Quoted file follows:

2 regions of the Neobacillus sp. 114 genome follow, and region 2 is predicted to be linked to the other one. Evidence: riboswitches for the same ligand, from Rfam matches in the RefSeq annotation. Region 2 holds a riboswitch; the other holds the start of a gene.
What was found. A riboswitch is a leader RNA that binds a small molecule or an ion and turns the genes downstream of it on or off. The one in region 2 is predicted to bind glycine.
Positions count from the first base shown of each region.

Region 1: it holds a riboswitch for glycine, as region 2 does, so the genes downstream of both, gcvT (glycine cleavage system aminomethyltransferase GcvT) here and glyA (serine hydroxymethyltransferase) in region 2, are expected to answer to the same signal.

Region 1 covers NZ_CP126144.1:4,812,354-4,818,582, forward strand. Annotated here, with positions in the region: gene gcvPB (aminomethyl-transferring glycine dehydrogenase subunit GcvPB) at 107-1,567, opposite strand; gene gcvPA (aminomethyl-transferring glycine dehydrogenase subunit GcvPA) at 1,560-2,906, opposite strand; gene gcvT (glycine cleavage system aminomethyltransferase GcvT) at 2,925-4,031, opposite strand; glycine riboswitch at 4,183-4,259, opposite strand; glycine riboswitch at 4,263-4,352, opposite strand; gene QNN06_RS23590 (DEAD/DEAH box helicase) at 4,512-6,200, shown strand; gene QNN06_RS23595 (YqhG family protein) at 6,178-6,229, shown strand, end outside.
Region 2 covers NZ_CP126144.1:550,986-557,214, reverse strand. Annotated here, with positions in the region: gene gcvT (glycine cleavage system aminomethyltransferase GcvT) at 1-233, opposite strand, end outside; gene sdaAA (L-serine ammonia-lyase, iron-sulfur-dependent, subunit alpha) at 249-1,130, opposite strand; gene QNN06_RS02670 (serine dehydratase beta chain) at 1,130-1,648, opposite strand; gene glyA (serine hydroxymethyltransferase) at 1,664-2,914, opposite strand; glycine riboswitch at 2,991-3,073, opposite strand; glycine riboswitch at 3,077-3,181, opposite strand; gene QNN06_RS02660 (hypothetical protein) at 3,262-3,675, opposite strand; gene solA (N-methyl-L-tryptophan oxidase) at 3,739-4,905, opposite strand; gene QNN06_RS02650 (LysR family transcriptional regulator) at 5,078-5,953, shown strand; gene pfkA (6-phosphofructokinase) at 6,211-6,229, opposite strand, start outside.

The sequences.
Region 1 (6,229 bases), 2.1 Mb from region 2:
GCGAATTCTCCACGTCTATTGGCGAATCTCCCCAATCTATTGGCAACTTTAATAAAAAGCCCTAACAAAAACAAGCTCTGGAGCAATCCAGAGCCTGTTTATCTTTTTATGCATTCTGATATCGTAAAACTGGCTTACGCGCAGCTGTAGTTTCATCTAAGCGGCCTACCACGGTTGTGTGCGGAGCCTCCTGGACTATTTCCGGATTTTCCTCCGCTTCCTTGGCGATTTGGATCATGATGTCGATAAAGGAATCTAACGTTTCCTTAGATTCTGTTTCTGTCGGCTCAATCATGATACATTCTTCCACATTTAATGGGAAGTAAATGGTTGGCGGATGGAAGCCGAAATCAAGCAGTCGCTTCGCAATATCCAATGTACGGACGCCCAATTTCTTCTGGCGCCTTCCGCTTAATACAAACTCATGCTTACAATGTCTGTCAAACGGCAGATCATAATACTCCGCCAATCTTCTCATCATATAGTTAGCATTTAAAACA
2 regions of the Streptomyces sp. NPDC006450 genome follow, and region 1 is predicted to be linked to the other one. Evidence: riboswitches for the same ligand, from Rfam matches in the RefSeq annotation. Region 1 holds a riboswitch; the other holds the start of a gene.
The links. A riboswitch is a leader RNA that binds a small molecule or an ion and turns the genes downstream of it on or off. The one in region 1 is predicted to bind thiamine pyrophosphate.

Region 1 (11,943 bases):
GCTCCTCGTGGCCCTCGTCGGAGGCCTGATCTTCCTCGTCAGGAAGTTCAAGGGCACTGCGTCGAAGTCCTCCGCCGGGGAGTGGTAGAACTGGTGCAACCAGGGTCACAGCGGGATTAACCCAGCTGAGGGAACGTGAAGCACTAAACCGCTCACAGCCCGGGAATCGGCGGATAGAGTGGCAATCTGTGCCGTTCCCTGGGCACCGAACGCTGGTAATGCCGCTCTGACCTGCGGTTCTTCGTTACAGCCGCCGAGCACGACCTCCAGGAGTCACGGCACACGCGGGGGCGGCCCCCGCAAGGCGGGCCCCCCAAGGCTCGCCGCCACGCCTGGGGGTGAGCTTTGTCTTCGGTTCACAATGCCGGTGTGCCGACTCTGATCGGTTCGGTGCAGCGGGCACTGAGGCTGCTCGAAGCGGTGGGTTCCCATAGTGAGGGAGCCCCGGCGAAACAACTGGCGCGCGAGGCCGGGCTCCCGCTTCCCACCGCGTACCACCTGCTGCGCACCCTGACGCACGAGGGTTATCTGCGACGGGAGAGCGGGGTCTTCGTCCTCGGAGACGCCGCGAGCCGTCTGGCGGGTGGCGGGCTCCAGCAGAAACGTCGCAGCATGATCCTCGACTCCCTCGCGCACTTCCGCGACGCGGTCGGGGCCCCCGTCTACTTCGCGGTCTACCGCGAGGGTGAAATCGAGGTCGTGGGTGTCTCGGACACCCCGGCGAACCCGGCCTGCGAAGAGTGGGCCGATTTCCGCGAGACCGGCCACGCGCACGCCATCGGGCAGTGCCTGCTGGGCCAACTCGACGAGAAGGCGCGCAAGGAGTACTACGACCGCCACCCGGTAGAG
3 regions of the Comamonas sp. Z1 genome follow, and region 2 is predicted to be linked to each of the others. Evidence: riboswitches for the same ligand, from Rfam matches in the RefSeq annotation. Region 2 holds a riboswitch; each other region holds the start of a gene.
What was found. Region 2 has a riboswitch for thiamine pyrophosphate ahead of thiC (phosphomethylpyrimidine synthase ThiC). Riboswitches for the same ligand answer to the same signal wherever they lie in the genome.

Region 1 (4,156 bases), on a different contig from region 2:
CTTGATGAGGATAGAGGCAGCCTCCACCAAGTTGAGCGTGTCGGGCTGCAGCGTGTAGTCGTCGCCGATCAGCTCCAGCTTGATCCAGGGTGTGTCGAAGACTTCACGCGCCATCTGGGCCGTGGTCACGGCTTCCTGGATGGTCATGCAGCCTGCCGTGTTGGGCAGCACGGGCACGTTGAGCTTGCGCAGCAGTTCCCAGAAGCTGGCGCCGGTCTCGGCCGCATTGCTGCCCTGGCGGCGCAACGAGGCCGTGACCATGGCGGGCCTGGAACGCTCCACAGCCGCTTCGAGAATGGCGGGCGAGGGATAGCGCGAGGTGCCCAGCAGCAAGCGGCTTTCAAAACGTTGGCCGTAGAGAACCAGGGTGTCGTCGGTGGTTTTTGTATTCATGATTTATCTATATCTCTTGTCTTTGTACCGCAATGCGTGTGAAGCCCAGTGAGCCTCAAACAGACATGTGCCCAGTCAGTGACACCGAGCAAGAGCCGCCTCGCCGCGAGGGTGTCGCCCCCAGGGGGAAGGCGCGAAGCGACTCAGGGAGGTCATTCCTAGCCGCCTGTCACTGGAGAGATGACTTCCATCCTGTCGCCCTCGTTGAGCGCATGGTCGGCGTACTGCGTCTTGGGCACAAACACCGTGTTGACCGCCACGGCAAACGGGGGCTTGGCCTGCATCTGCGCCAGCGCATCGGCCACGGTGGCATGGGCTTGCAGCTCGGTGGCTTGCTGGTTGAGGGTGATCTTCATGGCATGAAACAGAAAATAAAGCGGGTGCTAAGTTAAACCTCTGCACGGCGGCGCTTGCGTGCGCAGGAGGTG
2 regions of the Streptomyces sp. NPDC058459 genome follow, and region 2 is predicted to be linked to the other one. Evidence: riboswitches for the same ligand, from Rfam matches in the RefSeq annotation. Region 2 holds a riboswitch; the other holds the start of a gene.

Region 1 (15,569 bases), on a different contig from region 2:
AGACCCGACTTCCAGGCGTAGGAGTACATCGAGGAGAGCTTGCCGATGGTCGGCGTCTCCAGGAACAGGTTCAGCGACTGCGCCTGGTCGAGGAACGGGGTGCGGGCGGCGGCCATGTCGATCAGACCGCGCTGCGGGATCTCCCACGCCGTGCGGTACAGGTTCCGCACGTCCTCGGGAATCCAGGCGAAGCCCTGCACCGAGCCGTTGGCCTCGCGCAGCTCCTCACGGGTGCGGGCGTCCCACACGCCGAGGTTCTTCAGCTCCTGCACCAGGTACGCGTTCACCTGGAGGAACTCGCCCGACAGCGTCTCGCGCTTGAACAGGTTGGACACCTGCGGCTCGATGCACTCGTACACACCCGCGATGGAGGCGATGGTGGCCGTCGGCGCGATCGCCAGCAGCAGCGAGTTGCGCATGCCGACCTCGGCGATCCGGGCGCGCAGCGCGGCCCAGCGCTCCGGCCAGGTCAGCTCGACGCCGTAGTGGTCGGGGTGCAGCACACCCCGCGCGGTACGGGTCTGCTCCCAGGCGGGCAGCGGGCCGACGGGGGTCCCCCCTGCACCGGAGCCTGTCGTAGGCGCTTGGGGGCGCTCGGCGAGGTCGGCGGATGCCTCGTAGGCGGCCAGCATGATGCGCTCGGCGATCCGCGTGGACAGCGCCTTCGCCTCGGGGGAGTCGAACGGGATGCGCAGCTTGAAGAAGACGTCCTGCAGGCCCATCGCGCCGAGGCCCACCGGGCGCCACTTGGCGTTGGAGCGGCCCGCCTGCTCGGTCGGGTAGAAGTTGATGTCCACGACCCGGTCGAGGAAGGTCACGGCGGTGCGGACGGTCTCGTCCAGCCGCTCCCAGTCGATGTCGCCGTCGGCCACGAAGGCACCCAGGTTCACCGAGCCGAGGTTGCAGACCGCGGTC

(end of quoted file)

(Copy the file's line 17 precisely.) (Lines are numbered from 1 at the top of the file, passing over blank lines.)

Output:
CTTGATGAGGATAGAGGCAGCCTCCACCAAGTTGAGCGTGTCGGGCTGCAGCGTGTAGTCGTCGCCGATCAGCTCCAGCTTGATCCAGGGTGTGTCGAAGACTTCACGCGCCATCTGGGCCGTGGTCACGGCTTCCTGGATGGTCATGCAGCCTGCCGTGTTGGGCAGCACGGGCACGTTGAGCTTGCGCAGCAGTTCCCAGAAGCTGGCGCCGGTCTCGGCCGCATTGCTGCCCTGGCGGCGCAACGAGGCCGTGACCATGGCGGGCCTGGAACGCTCCACAGCCGCTTCGAGAATGGCGGGCGAGGGATAGCGCGAGGTGCCCAGCAGCAAGCGGCTTTCAAAACGTTGGCCGTAGAGAACCAGGGTGTCGTCGGTGGTTTTTGTATTCATGATTTATCTATATCTCTTGTCTTTGTACCGCAATGCGTGTGAAGCCCAGTGAGCCTCAAACAGACATGTGCCCAGTCAGTGACACCGAGCAAGAGCCGCCTCGCCGCGAGGGTGTCGCCCCCAGGGGGAAGGCGCGAAGCGACTCAGGGAGGTCATTCCTAGCCGCCTGTCACTGGAGAGATGACTTCCATCCTGTCGCCCTCGTTGAGCGCATGGTCGGCGTACTGCGTCTTGGGCACAAACACCGTGTTGACCGCCACGGCAAACGGGGGCTTGGCCTGCATCTGCGCCAGCGCATCGGCCACGGTGGCATGGGCTTGCAGCTCGGTGGCTTGCTGGTTGAGGGTGATCTTCATGGCATGAAACAGAAAATAAAGCGGGTGCTAAGTTAAACCTCTGCACGGCGGCGCTTGCGTGCGCAGGAGGTG